Archives April 2010

Shorter Steve Jobs

Last update on Nov. 11, 2014.

If you’re going to write applications for our phones that use proprietary APIs, we want you to use our proprietary APIs.

(Disclaimer: I work for Nokia, which competes with Apple in the smartphone market.)

Art for the country’s sake

Last update on Nov. 11, 2014.

In some parallel universe with slightly better taste than our own, this is the cover art for the May 2010 issue of Fortune, and this is the design for United States paper money.

both via Daring Fireball

The e-postman always pings twice

Last update on Nov. 11, 2014.

My wife called me at work this morning to report that she hadn’t gotten any email, not even in her might-be-spam folder. “I’ll fix it”, I said, remembering some odd “temporary failure in name resolution” messages I had received from some scripts running on the server (the virtual machine which serves this here site, and ...

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Maybe he thought it was a commentary on Leviticus

Last update on Nov. 11, 2014.

At shul today, I noticed a guy reading Foucault’s History of Sexuality during the Torah reading.

Through brightest day, through blackest night, if evil escapes your sight it’s your own damn fault

Last update on Nov. 11, 2014.

Back during the reign of George the Younger, when public opinion on the war in Iraq began to sour, defenders of the administration would insist that really, we could coerce Iraq (not to mention Afghanistan and Iran) into becoming a peaceful and harmonious and pro-American democracy, if we only tried harder, and shame on those ...

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Republican etiquette

Last update on Nov. 11, 2014.

In Japan, I am told, if someone asks you to do something, it is considered very rude to embarrass them by saying “no”. Instead, you say “that would be very hard”, or “let me think about that”, or some other euphemism for “I will accede to your request when hell freezes over”.1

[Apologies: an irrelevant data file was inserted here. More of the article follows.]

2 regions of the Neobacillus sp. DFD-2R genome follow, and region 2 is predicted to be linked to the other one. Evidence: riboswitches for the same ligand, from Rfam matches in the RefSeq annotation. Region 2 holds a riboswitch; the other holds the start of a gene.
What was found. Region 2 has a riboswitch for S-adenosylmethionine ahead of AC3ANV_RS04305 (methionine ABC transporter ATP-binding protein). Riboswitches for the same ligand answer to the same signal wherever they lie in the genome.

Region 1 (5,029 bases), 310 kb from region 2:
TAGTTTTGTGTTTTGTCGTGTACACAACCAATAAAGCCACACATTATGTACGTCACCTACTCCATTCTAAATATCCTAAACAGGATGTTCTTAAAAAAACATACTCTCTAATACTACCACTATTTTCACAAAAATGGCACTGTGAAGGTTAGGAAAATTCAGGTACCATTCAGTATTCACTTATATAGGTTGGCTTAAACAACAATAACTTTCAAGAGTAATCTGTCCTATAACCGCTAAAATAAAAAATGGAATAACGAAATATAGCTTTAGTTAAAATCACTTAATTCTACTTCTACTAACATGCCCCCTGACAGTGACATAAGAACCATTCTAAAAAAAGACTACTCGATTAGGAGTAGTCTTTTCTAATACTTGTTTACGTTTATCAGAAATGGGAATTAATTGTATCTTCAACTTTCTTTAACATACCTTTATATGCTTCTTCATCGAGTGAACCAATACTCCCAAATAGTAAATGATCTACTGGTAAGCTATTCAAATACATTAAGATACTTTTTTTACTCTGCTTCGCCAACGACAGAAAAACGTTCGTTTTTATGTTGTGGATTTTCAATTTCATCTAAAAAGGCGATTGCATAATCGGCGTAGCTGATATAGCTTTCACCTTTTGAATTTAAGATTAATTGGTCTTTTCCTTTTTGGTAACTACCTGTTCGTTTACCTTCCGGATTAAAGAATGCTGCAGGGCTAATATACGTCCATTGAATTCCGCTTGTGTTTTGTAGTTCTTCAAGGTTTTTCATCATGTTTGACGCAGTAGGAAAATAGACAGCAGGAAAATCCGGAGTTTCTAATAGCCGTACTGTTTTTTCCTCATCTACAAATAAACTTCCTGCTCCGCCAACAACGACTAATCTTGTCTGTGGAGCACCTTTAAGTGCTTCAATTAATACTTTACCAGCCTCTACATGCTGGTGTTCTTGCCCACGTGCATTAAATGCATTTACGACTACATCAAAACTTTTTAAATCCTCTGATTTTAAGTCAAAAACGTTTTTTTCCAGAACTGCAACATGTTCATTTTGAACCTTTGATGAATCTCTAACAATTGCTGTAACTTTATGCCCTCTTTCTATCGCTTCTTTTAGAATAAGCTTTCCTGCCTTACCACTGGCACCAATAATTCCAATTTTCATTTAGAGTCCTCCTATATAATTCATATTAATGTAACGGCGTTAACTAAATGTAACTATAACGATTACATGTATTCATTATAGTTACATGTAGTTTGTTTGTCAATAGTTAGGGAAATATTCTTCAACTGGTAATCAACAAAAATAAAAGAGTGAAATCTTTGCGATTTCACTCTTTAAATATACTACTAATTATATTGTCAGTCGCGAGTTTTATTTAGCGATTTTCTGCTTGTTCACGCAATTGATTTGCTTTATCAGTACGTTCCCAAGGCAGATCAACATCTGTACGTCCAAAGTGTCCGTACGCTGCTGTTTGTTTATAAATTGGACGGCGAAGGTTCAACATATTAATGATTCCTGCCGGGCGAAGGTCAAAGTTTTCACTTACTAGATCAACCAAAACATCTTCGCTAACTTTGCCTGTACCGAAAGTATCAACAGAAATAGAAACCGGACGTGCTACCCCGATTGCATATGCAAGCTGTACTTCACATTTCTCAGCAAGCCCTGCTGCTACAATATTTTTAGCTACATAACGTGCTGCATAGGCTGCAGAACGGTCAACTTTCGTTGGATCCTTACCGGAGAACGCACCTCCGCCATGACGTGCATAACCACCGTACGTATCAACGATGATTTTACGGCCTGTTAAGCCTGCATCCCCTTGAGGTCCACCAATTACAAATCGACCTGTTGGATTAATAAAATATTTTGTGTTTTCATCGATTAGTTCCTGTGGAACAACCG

In the ...

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Bucky would have loved it

Last update on Nov. 11, 2014.

I dare say this is one of the most significant innovations in construction since the geodesic dome.

As you may already know, rock, brick, concrete, and similar materials are strong under compression but weak under tension; metal, by contrast, is strong under tension but weak under compression. Thus, in a building whose structural walls are ...

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Annals of interethnic harmony

Last update on Nov. 11, 2014.

My younger brother once remarked to me that the most racially integrated institutions in Chicago were its street gangs. Over in the Holy Land, Jewish and Arab crooks used to do a brisk business with one another in stolen cars, although I don’t know if this is still going on.

Along the same lines, I ...

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Confederate necromancy

Last update on Nov. 11, 2014.

I hear that some politicians south of the Mason-Dixon line have proclaimed April to be “Confederate History Month”. The most eloquent commentary I have read on this subject comes from Ta-Nehisi Coates:

The Lost Cause is necromancy—it summons the dead and enslaves them to the need of their vainglorious, self-styled descendants. Its greatest crime is ...

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I, for one, welcome our new Nordic overlords

Last update on Nov. 11, 2014.

Like most of my co-workers, I have long expected that my happy little GeoStartup would some day be acquired by a much larger company—the IPO market being kind of shvakh these days—but I was surprised to learn which company ended up acquiring us. After having some time to reflect, though, I can appreciate ...

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